Feb 19, Randal Samstag rated it really liked it Shelves: A chart of their data is a frequently-used graphic the one that looks like the Golden Gate Bridge in Robert Reich's current documentary film, Inequality for All. This figure shows the income of the top 1 percent of income earners as a ratio of the national income from the period from to It shows a dramatic peak just prior to the crash followed by a collapse in the years up to and then a dramatic rise back up to the same level of approximately 24 percent of national income that the one percent took home in the roaring twenties.
It contains over pages including notes of remarkable data and graphics depicting the historic evolution of income and wealth in our world. It has been making quite a splash in the United States, it's English translation coming as it has on the heels of Inequality for All.
Scores of other reviews have come out since it's publication by Harvard Press in March from both right and left. Michael Roberts has been regularly working at debunking Piketty in the pages of his blog from a Marxist perspective. Someone who has raised such praise and ire from both left Roberts , middle Krugman and Solow , and right Feldstein must be on to something. Piketty's book provides comprehensive documentation of the growing inequality that has the United States and Europe in its grip.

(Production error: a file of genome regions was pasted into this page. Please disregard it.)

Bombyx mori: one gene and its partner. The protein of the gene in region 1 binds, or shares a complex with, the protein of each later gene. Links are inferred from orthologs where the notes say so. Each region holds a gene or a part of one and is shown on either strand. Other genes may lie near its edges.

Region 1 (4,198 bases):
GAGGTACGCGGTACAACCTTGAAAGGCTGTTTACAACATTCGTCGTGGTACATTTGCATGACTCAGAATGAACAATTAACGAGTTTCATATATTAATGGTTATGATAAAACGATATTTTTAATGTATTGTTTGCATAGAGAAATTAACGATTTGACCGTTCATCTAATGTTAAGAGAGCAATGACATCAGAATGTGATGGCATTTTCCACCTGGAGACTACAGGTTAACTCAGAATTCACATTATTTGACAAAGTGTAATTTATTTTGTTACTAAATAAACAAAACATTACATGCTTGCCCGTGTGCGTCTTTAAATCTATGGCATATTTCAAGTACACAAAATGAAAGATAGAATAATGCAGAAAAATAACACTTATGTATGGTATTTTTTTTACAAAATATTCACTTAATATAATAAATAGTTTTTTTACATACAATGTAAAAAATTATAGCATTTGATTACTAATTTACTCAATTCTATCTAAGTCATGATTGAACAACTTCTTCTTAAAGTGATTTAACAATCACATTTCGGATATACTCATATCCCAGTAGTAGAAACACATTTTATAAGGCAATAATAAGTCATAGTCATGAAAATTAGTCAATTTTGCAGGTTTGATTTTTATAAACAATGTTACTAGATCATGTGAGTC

But the forgotten element in this that Piketty brings to the discussion if you have not read Ricardo and Marx is that extreme inequality, in Europe at least, is not new. The inequality that has now established itself in both Europe and the United States is more like a return to the normal state of extreme concentration of wealth and income that ruled in the nineteenth century.
It was only the great capital destruction of the inter-war years and the threat posed by the success of socialist revolution in Russia - not so much emphasized by Piketty that reduced inequality in the West in the twentieth century. Piketty calls this new reality "patrimonial capitalism" in that as economic growth chronically lags behind the rate of return that owners of capital can receive on their wealth, a tiny rentier class eventually emerges over generations that controls significant portions societal wealth and influence.